Her sister Minnie Ybarbo firmly believes her former brother-in-law is too dangerous to live and that his delusions are bogus.
"Scott is a very good actor," she said.
Perhaps the most striking plea for mercy comes from Panetti's daughter, who last saw her dad when she was 3 years old and watched him shoot her grandparents.
Now 18, Amanda Alvarado stopped responding to her dad's letters around the time she was 11. Even so, she opposes his execution.
"'Cuz he's my dad," she said. "I'd rather my dad be living ... than be dead."
So far state and federal courts have refused to spare Panetti, despite his assertions that his execution represents a conspiracy between Texas and the forces of evil to silence his preaching of the Gospel.
The Supreme Court's benchmark 1986 ruling in the case of Florida inmate Alvin Ford offers limited guidance.
Then, the majority cited hundreds of years of legal opposition to the execution of insane criminals but never articulated what inmates needed to prove sufficient madness.
Panetti's lawyers now want the court to embrace a concurring opinion by Justice Lewis Powell, who insisted that inmates must understand the connection between their crimes and their punishment for their executions to proceed.
The inmate's attorneys contend that, if Panetti is sane enough to receive a lethal injection, then no one is too deranged for the death penalty and the court's 1986 ruling is meaningless.
"He believes Satan's been trying to execute him since he was a child," said Andrea Keilen of the Texas Defender Service, which represents Panetti.
Texas believes Panetti's exaggerating his lunacy. But even if he's sincere, the state says requiring inmates to rationally understand their punishments would be too lenient a standard.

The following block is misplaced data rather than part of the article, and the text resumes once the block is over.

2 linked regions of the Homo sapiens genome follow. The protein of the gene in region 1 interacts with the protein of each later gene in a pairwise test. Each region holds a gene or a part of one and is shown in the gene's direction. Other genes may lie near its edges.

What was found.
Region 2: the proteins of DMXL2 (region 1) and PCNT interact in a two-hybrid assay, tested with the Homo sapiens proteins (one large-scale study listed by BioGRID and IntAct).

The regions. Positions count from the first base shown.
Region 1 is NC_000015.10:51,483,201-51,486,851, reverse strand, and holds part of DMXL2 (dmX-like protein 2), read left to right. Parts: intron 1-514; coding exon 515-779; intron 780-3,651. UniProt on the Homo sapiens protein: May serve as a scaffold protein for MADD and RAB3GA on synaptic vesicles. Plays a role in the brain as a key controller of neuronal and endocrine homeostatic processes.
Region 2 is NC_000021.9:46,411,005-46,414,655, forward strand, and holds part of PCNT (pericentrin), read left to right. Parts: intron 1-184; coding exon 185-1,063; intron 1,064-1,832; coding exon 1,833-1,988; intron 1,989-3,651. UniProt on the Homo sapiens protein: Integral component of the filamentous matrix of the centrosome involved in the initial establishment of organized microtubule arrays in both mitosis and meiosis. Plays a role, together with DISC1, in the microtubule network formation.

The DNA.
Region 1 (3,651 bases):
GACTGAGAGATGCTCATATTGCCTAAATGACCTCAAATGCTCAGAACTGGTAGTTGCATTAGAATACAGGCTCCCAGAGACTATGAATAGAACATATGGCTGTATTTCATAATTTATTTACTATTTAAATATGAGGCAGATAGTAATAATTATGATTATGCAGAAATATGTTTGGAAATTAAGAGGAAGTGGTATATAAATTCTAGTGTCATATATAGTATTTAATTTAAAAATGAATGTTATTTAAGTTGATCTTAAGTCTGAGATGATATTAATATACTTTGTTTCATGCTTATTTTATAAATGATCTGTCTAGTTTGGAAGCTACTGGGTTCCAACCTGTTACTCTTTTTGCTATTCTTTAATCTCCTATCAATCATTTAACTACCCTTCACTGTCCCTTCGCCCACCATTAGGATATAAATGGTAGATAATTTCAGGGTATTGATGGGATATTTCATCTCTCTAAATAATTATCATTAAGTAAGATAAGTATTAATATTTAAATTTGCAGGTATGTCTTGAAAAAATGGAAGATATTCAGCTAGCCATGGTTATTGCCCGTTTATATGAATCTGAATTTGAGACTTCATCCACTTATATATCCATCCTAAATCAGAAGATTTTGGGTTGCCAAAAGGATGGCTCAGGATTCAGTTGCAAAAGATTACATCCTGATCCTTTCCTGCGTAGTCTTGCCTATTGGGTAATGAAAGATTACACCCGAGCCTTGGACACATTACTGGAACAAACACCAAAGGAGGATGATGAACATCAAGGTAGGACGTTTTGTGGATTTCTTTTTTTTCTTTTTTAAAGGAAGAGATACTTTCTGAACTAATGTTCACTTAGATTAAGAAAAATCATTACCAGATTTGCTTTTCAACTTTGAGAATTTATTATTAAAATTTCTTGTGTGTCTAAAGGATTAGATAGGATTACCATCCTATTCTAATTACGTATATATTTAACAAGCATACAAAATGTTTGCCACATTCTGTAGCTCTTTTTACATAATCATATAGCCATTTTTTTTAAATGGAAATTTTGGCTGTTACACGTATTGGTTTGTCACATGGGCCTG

Few death row inmates are entirely rational — otherwise they wouldn't be murderers — and many suffer some degree of mental illness, said Ted Cruz, the state's solicitor general.
"Under Panetti's test, a significant number of those could be rendered immune from being executed despite their heinous crimes," he said.
Texas, for example, executed schizophrenic inmate James Colburn four years ago. The Supreme Court refused to intervene then when lower courts rejected Colburn's claim.
Few are predicting how the justices will decide Panetti's case, but the court recently hinted one way he could lose.
Two weeks ago, the court suddenly requested extra briefing. Never mind insanity; the court wanted to hear whether the case should be dismissed because Panetti had exhausted his appeals.
Such a ruling would allow the justices to sidestep deeper and potentially problematic questions embedded in the case, for instance, about the death penalty's purpose.
"They may say, 'Y'know what? Let's kick this on procedural grounds and ... dodge all this,'" Berman said.
But even a decision that opts for an easy exit would be revealing, the professor said.
It would suggest the court's current incarnation has limited interest in monitoring capital punishment.
Express-News Staff Writer Gary Martin contributed from Washington, D.C.